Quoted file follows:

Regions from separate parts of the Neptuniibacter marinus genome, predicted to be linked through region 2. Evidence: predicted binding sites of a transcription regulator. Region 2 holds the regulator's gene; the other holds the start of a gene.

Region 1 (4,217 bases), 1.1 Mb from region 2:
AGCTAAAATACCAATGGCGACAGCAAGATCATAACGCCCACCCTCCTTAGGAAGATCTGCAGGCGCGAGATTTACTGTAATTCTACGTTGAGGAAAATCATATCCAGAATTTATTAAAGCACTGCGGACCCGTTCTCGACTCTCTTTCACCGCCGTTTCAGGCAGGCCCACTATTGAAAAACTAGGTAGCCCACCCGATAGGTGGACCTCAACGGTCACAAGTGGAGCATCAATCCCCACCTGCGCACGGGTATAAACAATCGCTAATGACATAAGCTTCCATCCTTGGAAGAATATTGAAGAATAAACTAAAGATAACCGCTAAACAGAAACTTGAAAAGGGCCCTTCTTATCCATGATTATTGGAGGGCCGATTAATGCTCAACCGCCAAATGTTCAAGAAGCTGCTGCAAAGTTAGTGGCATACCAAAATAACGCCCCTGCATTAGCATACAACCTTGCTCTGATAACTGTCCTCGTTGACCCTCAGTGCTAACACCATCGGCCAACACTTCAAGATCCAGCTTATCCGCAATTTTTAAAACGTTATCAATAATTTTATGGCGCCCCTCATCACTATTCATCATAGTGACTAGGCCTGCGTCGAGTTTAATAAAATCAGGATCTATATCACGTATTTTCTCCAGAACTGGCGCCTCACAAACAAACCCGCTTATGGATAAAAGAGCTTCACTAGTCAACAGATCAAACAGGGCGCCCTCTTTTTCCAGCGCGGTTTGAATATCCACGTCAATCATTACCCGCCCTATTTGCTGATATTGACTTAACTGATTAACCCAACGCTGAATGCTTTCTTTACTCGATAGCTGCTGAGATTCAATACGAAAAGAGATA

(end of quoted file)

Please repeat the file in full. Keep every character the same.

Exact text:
Regions from separate parts of the Neptuniibacter marinus genome, predicted to be linked through region 2. Evidence: predicted binding sites of a transcription regulator. Region 2 holds the regulator's gene; the other holds the start of a gene.

Region 1 (4,217 bases), 1.1 Mb from region 2:
AGCTAAAATACCAATGGCGACAGCAAGATCATAACGCCCACCCTCCTTAGGAAGATCTGCAGGCGCGAGATTTACTGTAATTCTACGTTGAGGAAAATCATATCCAGAATTTATTAAAGCACTGCGGACCCGTTCTCGACTCTCTTTCACCGCCGTTTCAGGCAGGCCCACTATTGAAAAACTAGGTAGCCCACCCGATAGGTGGACCTCAACGGTCACAAGTGGAGCATCAATCCCCACCTGCGCACGGGTATAAACAATCGCTAATGACATAAGCTTCCATCCTTGGAAGAATATTGAAGAATAAACTAAAGATAACCGCTAAACAGAAACTTGAAAAGGGCCCTTCTTATCCATGATTATTGGAGGGCCGATTAATGCTCAACCGCCAAATGTTCAAGAAGCTGCTGCAAAGTTAGTGGCATACCAAAATAACGCCCCTGCATTAGCATACAACCTTGCTCTGATAACTGTCCTCGTTGACCCTCAGTGCTAACACCATCGGCCAACACTTCAAGATCCAGCTTATCCGCAATTTTTAAAACGTTATCAATAATTTTATGGCGCCCCTCATCACTATTCATCATAGTGACTAGGCCTGCGTCGAGTTTAATAAAATCAGGATCTATATCACGTATTTTCTCCAGAACTGGCGCCTCACAAACAAACCCGCTTATGGATAAAAGAGCTTCACTAGTCAACAGATCAAACAGGGCGCCCTCTTTTTCCAGCGCGGTTTGAATATCCACGTCAATCATTACCCGCCCTATTTGCTGATATTGACTTAACTGATTAACCCAACGCTGAATGCTTTCTTTACTCGATAGCTGCTGAGATTCAATACGAAAAGAGATA